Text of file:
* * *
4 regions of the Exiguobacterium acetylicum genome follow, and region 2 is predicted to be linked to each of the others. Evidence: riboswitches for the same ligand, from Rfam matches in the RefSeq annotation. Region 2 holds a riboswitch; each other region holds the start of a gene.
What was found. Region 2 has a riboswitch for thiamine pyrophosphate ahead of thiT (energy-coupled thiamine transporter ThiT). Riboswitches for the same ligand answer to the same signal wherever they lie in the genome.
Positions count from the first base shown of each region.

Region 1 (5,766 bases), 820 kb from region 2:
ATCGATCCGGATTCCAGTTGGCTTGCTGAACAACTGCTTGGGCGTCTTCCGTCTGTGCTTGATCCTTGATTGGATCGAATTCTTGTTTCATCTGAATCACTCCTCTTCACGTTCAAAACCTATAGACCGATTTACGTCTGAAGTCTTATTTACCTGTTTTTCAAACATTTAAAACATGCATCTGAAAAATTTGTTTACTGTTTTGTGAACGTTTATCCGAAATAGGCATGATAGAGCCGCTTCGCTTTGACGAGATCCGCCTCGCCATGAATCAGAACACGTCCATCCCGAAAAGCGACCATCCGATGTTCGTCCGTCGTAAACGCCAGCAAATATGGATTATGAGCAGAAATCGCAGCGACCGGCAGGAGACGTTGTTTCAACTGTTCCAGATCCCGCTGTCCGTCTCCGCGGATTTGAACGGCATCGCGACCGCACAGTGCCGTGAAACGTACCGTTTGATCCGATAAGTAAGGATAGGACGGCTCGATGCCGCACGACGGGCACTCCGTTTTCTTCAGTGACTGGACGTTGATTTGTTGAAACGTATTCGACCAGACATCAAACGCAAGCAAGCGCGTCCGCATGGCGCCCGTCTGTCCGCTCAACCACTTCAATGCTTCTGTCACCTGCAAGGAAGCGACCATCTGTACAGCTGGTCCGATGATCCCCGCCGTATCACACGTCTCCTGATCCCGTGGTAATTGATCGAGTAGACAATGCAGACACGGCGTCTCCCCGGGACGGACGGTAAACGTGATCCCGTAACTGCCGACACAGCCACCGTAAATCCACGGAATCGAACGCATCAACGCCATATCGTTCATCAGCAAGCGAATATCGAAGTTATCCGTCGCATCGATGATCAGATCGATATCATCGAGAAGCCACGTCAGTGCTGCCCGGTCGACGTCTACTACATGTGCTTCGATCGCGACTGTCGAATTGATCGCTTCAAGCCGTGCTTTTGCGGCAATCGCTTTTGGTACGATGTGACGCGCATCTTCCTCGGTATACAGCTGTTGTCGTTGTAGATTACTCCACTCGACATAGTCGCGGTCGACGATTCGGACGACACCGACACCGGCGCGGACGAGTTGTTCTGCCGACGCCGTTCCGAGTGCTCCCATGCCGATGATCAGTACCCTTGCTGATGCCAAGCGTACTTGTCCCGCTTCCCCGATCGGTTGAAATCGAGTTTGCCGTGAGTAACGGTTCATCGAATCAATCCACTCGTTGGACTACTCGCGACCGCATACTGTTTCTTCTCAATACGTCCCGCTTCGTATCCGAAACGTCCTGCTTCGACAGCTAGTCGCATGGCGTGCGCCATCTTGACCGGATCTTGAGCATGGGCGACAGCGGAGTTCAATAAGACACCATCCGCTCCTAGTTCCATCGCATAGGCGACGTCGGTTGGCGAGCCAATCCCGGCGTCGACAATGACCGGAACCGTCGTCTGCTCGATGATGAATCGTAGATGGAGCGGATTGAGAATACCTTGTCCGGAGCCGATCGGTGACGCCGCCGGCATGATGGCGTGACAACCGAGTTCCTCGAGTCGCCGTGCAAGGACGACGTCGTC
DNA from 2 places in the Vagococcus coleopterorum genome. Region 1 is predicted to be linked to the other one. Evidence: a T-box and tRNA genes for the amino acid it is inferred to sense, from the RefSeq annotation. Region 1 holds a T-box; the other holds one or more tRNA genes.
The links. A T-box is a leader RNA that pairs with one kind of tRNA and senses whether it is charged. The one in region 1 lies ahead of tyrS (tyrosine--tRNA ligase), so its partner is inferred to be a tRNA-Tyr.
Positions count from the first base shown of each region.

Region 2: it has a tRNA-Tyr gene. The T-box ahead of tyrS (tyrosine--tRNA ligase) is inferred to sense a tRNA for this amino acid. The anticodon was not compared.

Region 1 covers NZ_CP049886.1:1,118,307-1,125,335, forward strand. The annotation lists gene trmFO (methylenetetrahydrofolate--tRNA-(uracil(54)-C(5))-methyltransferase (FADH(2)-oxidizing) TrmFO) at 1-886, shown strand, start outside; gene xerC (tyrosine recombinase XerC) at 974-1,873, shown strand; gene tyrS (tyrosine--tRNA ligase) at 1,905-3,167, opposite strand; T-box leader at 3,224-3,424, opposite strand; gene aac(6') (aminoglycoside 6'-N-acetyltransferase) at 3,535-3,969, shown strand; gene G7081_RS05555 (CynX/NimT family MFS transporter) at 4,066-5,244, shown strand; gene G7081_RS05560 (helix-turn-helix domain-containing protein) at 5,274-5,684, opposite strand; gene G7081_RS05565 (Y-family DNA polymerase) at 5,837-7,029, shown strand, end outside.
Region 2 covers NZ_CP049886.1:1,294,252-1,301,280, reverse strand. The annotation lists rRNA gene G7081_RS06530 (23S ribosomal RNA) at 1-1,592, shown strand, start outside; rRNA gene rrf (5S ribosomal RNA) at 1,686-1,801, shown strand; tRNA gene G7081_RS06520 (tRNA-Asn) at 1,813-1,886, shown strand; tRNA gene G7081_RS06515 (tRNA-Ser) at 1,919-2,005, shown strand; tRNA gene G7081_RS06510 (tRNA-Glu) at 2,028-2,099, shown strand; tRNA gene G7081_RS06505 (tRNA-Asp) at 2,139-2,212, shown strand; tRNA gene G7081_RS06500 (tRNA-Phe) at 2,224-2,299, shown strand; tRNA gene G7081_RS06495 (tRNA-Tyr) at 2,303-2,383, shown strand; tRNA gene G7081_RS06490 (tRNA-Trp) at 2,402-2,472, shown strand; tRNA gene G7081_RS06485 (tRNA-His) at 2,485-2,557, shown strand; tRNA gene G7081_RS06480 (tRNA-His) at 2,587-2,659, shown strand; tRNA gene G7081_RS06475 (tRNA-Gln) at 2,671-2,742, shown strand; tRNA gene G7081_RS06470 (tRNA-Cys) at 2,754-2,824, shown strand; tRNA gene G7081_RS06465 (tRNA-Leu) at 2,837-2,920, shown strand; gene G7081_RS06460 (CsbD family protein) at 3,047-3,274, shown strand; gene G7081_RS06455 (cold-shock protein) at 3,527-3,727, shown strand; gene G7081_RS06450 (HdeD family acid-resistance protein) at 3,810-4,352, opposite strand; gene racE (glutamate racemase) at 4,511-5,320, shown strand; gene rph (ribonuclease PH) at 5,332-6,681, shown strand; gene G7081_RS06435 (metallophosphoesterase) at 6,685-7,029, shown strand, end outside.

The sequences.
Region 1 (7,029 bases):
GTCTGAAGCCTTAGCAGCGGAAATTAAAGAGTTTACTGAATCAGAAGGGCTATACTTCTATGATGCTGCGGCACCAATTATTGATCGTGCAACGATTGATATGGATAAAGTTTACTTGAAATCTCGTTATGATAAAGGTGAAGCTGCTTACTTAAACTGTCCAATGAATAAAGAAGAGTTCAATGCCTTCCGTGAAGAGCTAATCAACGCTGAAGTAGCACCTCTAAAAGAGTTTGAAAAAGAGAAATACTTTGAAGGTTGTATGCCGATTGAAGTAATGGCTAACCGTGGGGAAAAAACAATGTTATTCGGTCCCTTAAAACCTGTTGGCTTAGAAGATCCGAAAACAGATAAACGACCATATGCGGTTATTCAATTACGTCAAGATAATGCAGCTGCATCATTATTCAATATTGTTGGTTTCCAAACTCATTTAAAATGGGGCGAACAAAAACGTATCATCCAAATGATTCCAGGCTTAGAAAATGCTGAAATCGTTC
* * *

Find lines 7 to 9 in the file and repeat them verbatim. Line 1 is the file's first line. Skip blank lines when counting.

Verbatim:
The links. A T-box is a leader RNA that pairs with one kind of tRNA and senses whether it is charged. The one in region 1 lies ahead of tyrS (tyrosine--tRNA ligase), so its partner is inferred to be a tRNA-Tyr.
Positions count from the first base shown of each region.

Region 2: it has a tRNA-Tyr gene. The T-box ahead of tyrS (tyrosine--tRNA ligase) is inferred to sense a tRNA for this amino acid. The anticodon was not compared.